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Need to Project in a Digital Theater? Make a Digital Cinema Package for Cheap with OpenDCP

The dream of any independent filmmaker is to one day project their film in pristine detail on the big screen. For many, this means hooking up an HD projector to a laptop and projecting on a less-than-optimal screen with less-than-optimal audio. If you are fortunate enough to have the money to rent out a real theater or you have access to one, there’s a good chance that theater is going to be using a digital projector that takes a DCP (or Digital Cinema Package). Unfortunately, they are not cheap to make — but if you’re willing to go the DIY route, there is now open source software called OpenDCP that will allow you to make cinema quality DCPs. Filmmaker Danny Lacey has a very thorough walk-through of the process in the video below.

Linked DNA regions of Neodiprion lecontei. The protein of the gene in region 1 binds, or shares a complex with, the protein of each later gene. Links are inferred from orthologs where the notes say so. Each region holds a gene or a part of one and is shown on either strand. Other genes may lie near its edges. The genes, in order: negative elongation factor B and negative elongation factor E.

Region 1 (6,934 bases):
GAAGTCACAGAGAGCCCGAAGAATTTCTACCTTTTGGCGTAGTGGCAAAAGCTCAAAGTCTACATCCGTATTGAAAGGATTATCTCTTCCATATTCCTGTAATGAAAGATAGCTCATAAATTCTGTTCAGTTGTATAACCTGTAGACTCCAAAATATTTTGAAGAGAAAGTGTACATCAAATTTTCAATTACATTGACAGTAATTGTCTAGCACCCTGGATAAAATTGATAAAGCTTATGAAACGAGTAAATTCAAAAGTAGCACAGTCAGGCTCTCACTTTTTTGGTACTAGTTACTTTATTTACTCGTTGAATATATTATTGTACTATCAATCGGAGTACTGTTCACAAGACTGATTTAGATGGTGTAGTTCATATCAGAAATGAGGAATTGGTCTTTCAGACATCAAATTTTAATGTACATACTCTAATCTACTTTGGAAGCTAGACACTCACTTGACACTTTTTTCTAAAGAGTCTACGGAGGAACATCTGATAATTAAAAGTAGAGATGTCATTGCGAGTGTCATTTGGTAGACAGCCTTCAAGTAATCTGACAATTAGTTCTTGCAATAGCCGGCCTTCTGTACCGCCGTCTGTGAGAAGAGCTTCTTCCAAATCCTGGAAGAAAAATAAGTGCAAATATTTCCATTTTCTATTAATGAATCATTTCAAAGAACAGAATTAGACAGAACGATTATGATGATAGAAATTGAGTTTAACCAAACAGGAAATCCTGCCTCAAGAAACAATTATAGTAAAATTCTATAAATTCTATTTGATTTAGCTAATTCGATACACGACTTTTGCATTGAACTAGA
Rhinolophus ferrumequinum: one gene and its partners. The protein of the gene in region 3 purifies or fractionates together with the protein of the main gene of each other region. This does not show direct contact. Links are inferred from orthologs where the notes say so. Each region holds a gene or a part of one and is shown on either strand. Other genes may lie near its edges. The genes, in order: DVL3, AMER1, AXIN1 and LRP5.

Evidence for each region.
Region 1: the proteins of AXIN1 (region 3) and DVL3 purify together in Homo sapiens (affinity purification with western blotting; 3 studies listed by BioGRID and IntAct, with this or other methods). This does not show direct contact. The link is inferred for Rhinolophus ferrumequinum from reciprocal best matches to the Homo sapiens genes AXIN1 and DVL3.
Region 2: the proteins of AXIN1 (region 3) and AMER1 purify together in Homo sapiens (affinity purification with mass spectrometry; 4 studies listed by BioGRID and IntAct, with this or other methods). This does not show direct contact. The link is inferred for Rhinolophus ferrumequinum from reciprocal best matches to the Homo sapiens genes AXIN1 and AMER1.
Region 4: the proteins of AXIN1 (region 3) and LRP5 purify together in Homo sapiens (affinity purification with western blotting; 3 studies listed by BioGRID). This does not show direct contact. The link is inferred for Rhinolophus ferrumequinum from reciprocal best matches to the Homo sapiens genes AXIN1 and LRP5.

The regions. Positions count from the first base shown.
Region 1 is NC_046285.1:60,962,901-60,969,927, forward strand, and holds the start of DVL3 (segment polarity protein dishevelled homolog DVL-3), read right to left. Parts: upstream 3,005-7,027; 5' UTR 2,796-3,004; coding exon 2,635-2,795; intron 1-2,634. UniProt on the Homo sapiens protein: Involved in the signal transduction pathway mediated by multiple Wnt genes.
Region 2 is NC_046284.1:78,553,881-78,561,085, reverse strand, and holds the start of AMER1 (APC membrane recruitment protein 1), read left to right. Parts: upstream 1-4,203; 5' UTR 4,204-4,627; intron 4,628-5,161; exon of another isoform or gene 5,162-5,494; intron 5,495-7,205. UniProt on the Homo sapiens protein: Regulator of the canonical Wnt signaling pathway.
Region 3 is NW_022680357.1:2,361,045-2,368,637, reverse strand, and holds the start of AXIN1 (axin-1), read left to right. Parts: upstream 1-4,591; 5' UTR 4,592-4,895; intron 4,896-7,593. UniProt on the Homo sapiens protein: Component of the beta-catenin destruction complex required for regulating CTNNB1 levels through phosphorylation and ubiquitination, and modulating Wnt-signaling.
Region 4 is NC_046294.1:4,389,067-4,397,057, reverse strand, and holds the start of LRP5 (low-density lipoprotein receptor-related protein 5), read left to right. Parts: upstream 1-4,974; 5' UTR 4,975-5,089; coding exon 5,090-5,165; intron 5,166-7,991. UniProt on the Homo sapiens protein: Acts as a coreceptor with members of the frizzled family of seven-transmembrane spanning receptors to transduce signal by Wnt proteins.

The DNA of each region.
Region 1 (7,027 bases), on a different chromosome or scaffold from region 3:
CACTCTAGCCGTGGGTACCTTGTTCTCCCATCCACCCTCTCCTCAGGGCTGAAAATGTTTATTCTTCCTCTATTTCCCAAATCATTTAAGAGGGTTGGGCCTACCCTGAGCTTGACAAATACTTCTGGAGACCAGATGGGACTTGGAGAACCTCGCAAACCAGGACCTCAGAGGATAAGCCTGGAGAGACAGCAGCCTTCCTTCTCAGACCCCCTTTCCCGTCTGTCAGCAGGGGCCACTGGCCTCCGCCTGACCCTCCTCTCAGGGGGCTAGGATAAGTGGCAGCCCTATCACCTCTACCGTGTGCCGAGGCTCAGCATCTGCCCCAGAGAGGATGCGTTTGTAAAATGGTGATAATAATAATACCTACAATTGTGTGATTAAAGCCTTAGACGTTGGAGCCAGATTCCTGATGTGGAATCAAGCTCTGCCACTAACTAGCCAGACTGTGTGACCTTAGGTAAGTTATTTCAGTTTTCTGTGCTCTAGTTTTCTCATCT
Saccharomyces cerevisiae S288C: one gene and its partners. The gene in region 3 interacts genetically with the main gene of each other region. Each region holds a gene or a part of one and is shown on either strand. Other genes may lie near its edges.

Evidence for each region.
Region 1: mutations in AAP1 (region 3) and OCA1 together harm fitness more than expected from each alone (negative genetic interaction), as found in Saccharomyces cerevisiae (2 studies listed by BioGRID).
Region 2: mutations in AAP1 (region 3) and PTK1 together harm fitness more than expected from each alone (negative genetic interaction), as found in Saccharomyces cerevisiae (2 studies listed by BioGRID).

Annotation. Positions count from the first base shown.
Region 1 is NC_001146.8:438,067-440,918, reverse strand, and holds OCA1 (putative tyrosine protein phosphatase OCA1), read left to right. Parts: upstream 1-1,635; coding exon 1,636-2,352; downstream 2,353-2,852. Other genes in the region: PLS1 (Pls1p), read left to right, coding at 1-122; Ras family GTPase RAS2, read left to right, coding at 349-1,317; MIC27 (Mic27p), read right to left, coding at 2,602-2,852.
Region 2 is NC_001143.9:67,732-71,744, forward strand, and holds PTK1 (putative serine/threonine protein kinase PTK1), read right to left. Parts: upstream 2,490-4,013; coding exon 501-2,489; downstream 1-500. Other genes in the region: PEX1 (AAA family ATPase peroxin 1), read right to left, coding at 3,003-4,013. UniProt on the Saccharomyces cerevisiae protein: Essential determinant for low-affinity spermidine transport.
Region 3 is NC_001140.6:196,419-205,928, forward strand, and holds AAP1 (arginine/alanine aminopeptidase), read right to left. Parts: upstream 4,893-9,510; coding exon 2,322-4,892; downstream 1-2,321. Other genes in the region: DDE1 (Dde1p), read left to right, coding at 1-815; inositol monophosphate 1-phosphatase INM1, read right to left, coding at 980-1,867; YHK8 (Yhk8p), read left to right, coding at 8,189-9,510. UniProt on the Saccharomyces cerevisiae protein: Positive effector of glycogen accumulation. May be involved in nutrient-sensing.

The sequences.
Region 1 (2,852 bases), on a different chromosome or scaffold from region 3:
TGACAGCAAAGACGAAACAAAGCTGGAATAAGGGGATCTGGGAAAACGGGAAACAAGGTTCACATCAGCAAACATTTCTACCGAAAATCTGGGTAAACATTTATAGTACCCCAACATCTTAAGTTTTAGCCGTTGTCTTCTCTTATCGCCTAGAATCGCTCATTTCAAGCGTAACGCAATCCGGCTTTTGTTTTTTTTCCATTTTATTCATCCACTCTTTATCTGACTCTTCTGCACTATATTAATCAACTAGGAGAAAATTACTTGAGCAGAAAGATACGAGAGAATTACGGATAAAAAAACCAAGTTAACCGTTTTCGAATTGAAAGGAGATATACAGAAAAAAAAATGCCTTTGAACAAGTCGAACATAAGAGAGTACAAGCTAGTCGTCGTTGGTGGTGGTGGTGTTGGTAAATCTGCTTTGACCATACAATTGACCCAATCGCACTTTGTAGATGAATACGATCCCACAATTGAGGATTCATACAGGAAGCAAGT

Here are the basic steps to creating a DCP, from Danny’s blog:

– Export your film as a 16-bit TIFF sequence
– Use free, open source DCP software to convert the TIFF sequence into JPEG 2000
– The DCP software then wraps the video (JPEG2000) and audio (WAV) in to MXF files.
– The final stage is creating the DCP which generates 6 files that will be recognised by a DCP server.

This is the video walk-through explaining those steps in detail:

Though he is using Adobe products, it’s possible to make your film a TIFF sequence in many other programs. If you’re going to project in a digital theater, Blu-Ray is certainly an option for many, but a DCP will give the absolute maximum quality possible. As filmmakers, digital technology has helped put more of our dollars spent on screen, rather than paying for a 35mm transfer which might cost more than the entire budget for the film. As films can be made more cheaply, digital alternatives to Hollywood tools need to exist, and thankfully that’s exactly what OpenDCP provides.